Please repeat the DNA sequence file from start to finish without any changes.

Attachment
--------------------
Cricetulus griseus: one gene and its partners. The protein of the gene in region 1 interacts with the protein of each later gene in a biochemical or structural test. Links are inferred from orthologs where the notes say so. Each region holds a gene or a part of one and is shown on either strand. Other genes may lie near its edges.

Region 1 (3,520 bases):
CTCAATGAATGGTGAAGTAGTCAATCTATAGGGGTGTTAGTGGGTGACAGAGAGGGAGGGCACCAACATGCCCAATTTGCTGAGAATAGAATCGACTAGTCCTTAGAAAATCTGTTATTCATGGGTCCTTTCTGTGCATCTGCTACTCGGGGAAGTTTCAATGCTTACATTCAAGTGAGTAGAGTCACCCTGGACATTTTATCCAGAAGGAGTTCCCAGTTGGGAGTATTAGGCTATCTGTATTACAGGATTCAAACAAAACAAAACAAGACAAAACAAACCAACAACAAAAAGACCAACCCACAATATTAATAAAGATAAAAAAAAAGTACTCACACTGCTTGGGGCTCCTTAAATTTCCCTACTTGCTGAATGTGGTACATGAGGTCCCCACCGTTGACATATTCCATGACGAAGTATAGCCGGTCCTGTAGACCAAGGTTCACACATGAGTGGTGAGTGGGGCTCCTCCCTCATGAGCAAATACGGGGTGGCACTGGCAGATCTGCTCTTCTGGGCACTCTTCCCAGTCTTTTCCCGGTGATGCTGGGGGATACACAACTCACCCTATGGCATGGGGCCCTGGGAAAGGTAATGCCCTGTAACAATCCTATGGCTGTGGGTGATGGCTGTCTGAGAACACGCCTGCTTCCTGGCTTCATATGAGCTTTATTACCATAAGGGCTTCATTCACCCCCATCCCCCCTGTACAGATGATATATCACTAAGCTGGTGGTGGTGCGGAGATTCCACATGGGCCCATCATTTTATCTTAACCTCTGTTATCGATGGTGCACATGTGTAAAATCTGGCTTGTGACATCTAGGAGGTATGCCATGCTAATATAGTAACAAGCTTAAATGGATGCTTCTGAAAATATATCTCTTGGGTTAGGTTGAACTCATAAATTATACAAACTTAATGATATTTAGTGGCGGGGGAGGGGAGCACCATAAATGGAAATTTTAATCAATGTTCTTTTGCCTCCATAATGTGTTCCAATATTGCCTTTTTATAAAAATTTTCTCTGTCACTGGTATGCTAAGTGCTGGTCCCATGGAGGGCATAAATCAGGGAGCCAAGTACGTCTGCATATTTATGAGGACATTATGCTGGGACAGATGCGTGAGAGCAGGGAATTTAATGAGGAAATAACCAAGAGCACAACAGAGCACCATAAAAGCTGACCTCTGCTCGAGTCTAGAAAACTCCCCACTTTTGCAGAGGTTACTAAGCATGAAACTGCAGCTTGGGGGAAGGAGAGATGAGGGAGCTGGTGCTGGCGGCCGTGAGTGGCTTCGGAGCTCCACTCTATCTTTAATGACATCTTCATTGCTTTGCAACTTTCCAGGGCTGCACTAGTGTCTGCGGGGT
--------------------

Cricetulus griseus: one gene and its partners. The protein of the gene in region 1 interacts with the protein of each later gene in a biochemical or structural test. Links are inferred from orthologs where the notes say so. Each region holds a gene or a part of one and is shown on either strand. Other genes may lie near its edges.

Region 1 (3,520 bases):
CTCAATGAATGGTGAAGTAGTCAATCTATAGGGGTGTTAGTGGGTGACAGAGAGGGAGGGCACCAACATGCCCAATTTGCTGAGAATAGAATCGACTAGTCCTTAGAAAATCTGTTATTCATGGGTCCTTTCTGTGCATCTGCTACTCGGGGAAGTTTCAATGCTTACATTCAAGTGAGTAGAGTCACCCTGGACATTTTATCCAGAAGGAGTTCCCAGTTGGGAGTATTAGGCTATCTGTATTACAGGATTCAAACAAAACAAAACAAGACAAAACAAACCAACAACAAAAAGACCAACCCACAATATTAATAAAGATAAAAAAAAAGTACTCACACTGCTTGGGGCTCCTTAAATTTCCCTACTTGCTGAATGTGGTACATGAGGTCCCCACCGTTGACATATTCCATGACGAAGTATAGCCGGTCCTGTAGACCAAGGTTCACACATGAGTGGTGAGTGGGGCTCCTCCCTCATGAGCAAATACGGGGTGGCACTGGCAGATCTGCTCTTCTGGGCACTCTTCCCAGTCTTTTCCCGGTGATGCTGGGGGATACACAACTCACCCTATGGCATGGGGCCCTGGGAAAGGTAATGCCCTGTAACAATCCTATGGCTGTGGGTGATGGCTGTCTGAGAACACGCCTGCTTCCTGGCTTCATATGAGCTTTATTACCATAAGGGCTTCATTCACCCCCATCCCCCCTGTACAGATGATATATCACTAAGCTGGTGGTGGTGCGGAGATTCCACATGGGCCCATCATTTTATCTTAACCTCTGTTATCGATGGTGCACATGTGTAAAATCTGGCTTGTGACATCTAGGAGGTATGCCATGCTAATATAGTAACAAGCTTAAATGGATGCTTCTGAAAATATATCTCTTGGGTTAGGTTGAACTCATAAATTATACAAACTTAATGATATTTAGTGGCGGGGGAGGGGAGCACCATAAATGGAAATTTTAATCAATGTTCTTTTGCCTCCATAATGTGTTCCAATATTGCCTTTTTATAAAAATTTTCTCTGTCACTGGTATGCTAAGTGCTGGTCCCATGGAGGGCATAAATCAGGGAGCCAAGTACGTCTGCATATTTATGAGGACATTATGCTGGGACAGATGCGTGAGAGCAGGGAATTTAATGAGGAAATAACCAAGAGCACAACAGAGCACCATAAAAGCTGACCTCTGCTCGAGTCTAGAAAACTCCCCACTTTTGCAGAGGTTACTAAGCATGAAACTGCAGCTTGGGGGAAGGAGAGATGAGGGAGCTGGTGCTGGCGGCCGTGAGTGGCTTCGGAGCTCCACTCTATCTTTAATGACATCTTCATTGCTTTGCAACTTTCCAGGGCTGCACTAGTGTCTGCGGGGT